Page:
58 3.2.2 N170 Peak Analysis In order to investigate the relationship between perceived attractiveness and early visual processes, an analysis of the peak amplitude and peak latency of the N170 component was performed N170 Peak Amplitude Analysis Peak amplitude analysis for the N170 was only performed for the intermediate categories ( somewhat attractive, somewhat unattractive ), because peak analyses are very sensitive to differences in trial numbers (Luck, 2005). As explained in chapter 2.8.1, electrodes 27 and 56 were selected to investigate differences in hemisphere. A repeated measures ANOVA was performed on the peak amplitude data using electrode (2), stimulus sex (2) and perceived attractiveness (2) as within-subject factors and sex of the participant (2) as between-subject factor to investigate whether differentially perceived attractiveness results in differences in the N170 amplitude. Results showed that the N170 peak amplitude was on average twice as high in the right hemisphere than in the left hemisphere (P 0.001). Table 9 displays the mean peak values for the left (electrode 56) and right hemisphere (electrode 27). Furthermore, results show that unattractively rated female faces evoked a stronger negativity of the N170 than attractive female faces, whereas the opposite was true for male faces (P = 0.045). (Tab. 8 & Fig. 15, 16, 17) Differences between female and male participants were not significant, but are displayed in Figures 16 and 17 due to the fact that a four-way interaction between hemisphere, stimulus sex, perceived attractiveness and subject sex showed a statistical trend (P = 0.065). 58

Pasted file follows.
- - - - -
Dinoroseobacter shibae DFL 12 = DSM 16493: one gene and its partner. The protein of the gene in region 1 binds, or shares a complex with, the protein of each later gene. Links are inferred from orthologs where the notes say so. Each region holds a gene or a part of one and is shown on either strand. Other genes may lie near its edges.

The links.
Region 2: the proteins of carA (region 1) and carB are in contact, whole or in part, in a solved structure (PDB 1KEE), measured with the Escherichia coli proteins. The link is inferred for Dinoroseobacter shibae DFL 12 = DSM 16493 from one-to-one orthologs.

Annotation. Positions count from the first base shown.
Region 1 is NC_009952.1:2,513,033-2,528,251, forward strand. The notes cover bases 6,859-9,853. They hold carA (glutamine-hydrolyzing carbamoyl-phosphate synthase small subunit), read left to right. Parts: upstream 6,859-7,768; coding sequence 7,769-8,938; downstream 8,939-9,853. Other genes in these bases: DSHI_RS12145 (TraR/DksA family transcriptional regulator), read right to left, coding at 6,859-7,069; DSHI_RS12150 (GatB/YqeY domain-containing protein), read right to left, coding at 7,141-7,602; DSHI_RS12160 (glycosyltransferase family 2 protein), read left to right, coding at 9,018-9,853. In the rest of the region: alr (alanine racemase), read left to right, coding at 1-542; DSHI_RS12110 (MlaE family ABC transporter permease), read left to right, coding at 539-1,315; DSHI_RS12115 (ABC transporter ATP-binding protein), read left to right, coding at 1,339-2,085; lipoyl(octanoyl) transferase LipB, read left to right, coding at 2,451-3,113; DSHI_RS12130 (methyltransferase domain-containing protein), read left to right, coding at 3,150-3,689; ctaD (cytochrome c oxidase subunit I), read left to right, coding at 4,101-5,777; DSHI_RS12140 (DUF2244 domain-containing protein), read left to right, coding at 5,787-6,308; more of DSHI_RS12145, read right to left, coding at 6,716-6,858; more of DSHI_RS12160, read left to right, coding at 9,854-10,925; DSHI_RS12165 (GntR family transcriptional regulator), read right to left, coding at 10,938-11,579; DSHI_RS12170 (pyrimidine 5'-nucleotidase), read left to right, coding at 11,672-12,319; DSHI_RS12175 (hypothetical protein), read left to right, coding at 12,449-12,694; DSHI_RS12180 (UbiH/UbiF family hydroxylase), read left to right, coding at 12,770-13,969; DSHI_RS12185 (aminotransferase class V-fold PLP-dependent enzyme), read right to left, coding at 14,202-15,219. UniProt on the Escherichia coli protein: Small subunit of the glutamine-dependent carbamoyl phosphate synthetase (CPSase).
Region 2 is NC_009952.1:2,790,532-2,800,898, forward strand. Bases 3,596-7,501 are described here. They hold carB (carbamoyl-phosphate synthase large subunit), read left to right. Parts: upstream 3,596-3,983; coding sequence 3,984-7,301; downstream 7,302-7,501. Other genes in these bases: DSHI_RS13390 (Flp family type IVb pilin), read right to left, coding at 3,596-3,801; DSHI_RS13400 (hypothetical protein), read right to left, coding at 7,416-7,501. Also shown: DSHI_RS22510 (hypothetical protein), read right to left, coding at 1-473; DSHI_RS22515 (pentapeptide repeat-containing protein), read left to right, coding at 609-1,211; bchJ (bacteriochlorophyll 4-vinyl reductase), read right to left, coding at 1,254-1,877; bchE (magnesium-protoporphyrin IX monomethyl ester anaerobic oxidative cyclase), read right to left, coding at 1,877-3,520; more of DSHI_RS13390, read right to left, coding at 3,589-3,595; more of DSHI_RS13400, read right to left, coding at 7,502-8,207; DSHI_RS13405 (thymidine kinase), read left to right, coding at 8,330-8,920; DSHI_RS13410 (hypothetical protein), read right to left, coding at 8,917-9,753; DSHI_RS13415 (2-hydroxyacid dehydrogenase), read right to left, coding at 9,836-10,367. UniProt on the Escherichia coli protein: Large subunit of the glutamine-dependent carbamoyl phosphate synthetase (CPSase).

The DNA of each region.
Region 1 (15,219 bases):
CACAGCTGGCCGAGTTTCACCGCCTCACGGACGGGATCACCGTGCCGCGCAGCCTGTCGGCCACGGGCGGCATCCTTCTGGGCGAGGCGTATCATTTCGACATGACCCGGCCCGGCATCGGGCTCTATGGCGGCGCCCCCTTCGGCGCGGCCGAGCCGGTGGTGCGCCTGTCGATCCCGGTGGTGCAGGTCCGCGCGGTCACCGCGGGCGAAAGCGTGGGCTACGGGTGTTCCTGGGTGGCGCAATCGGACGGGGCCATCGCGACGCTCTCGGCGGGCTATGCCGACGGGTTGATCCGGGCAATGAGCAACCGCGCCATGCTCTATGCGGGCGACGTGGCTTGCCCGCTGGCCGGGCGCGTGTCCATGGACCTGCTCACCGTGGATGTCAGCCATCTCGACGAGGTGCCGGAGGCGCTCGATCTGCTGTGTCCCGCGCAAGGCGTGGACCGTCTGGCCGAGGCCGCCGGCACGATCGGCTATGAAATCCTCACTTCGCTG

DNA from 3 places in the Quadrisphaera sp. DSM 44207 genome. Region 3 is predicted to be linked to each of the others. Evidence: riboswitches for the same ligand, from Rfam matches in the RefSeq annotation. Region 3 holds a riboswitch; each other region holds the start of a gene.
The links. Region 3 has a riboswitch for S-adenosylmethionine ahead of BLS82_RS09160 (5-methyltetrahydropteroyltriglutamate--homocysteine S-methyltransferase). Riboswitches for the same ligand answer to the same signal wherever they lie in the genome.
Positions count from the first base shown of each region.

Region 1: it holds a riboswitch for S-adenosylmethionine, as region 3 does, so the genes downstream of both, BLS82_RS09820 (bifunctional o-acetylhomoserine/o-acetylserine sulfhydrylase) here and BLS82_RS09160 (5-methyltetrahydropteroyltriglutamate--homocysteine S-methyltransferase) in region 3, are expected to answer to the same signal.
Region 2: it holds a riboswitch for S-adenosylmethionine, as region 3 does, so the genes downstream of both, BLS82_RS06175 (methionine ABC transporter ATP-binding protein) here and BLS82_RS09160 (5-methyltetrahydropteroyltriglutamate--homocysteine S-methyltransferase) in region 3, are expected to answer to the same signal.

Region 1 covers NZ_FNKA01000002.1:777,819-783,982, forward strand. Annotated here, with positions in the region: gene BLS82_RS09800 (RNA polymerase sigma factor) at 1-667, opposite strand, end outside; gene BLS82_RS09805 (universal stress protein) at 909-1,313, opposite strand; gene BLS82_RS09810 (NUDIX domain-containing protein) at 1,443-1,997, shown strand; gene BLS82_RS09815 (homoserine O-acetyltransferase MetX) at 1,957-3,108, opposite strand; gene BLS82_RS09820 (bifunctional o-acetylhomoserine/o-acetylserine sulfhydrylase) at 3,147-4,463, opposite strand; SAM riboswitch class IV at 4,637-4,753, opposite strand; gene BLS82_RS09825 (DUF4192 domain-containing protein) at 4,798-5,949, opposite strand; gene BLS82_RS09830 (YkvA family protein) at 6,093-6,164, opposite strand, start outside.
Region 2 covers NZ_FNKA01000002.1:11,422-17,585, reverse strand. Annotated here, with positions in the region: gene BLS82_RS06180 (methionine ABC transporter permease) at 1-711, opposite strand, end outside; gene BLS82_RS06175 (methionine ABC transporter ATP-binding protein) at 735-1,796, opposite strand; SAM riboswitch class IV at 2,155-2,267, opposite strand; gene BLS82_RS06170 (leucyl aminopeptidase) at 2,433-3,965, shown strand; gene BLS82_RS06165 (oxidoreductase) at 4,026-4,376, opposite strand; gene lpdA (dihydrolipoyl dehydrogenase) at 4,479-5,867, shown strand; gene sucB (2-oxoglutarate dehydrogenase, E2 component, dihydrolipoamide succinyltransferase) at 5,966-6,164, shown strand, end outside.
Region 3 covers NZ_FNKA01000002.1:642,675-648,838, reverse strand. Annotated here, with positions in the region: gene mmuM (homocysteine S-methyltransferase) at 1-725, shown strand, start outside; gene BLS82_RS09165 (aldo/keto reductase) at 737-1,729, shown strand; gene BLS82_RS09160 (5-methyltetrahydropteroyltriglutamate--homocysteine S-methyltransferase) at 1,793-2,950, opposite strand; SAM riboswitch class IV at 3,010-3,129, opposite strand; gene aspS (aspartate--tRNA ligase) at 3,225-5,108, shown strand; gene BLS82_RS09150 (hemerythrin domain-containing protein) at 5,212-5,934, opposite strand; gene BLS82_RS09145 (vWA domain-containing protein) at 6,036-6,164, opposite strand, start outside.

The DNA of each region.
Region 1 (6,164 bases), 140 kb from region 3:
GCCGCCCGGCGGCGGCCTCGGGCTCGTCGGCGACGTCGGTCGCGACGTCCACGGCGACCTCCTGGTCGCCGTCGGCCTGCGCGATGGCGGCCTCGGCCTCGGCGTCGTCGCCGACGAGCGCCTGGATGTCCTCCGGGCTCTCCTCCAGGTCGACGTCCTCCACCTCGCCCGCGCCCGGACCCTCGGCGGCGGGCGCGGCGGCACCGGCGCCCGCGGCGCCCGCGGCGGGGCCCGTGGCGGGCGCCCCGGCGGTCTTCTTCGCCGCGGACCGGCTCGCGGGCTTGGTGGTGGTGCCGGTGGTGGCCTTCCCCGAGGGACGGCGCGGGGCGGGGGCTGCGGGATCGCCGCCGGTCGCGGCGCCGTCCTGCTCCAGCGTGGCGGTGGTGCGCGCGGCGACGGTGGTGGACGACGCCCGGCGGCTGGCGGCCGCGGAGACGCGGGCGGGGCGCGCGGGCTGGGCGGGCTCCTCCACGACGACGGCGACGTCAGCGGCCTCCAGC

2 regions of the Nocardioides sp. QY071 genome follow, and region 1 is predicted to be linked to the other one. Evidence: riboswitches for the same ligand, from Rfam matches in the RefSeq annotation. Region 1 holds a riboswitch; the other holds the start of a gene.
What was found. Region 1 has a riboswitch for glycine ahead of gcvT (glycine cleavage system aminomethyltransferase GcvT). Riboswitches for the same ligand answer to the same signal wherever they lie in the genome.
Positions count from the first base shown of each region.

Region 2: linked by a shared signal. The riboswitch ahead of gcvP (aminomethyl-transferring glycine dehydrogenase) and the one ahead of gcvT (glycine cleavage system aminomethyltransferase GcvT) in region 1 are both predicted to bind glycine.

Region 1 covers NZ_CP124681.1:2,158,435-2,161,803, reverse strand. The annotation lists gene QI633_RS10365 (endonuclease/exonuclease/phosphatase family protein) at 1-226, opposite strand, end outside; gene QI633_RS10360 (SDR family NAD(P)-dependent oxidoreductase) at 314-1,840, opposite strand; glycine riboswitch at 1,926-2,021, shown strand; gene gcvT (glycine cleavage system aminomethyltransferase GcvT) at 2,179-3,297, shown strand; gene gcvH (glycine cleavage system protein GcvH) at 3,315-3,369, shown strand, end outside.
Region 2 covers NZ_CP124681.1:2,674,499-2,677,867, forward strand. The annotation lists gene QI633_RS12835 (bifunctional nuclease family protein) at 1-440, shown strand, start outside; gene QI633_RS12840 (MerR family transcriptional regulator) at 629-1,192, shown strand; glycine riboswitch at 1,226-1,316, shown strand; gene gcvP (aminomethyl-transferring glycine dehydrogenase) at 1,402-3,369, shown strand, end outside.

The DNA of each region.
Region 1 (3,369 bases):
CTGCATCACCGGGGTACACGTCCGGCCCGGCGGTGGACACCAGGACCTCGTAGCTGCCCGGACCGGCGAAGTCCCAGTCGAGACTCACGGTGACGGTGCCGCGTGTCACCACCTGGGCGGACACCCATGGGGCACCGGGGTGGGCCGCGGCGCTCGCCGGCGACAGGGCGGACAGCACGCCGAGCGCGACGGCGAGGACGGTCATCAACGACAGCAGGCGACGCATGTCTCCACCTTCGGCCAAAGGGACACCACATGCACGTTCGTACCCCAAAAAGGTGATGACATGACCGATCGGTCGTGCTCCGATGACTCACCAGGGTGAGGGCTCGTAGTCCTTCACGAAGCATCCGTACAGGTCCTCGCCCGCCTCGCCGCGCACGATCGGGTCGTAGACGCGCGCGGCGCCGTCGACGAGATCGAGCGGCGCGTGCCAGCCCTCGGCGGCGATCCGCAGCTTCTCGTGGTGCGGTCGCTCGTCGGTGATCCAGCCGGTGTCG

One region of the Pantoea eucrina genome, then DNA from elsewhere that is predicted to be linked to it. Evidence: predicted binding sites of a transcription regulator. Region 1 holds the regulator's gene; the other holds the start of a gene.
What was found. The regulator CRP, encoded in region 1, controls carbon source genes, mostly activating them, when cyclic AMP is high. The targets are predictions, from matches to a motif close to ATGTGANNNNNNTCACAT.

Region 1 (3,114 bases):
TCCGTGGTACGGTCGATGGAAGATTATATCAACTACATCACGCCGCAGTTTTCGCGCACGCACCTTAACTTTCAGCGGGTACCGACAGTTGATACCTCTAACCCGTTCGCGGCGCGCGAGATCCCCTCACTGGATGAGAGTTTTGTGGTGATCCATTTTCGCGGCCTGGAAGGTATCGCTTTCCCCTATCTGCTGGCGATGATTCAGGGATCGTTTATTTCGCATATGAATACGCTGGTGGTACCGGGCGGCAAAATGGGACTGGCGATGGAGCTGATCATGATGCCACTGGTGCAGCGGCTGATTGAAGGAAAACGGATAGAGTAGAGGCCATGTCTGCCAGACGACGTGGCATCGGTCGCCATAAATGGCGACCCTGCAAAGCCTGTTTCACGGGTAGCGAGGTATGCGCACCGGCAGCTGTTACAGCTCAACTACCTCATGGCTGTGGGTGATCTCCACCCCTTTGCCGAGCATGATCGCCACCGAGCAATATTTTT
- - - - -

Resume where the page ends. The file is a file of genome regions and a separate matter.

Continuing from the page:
59 Table 8. Variation of the N170 amplitude. Main effects and interaction effects for the N170 peak amplitude are displayed in this table. A main effect of hemisphere as well as a significant interaction between stimulus sex and perceived attractiveness (could be observed.. All P-values are rounded to the third decimal and significant P-values printed in bold. df=1. (hem= hemisphere (left = electrode 56, right =electrode 27, stimsex = stimulus sex, cond = perceived attractiveness, vpsex = subject sex). Source F P hem hem * vpsex stimsex stimsex * vpsex cond cond * vpsex hem * stimsex hem * stimsex * vpsex hem * cond hem * cond * vpsex stimsex * cond stimsex * cond * vpsex hem * stimsex * cond hem * stimsex * cond * vpsex Table 9 shows that the mean of the N170 amplitude is on average twice as high in the right hemisphere (electrode 27) than in the left (electrode 56). Table 9. Differences in peak amplitude values of the N170 for electrodes 27 and 56 Electrode Category Mean (µv) SD (µv) 27 female somewhat attractive faces female somewhat unattractive faces male somewhat attractive faces male somewhat unattractive faces female somewhat attractive faces female somewhat unattractive faces male somewhat attractive faces male somewhat unattractive faces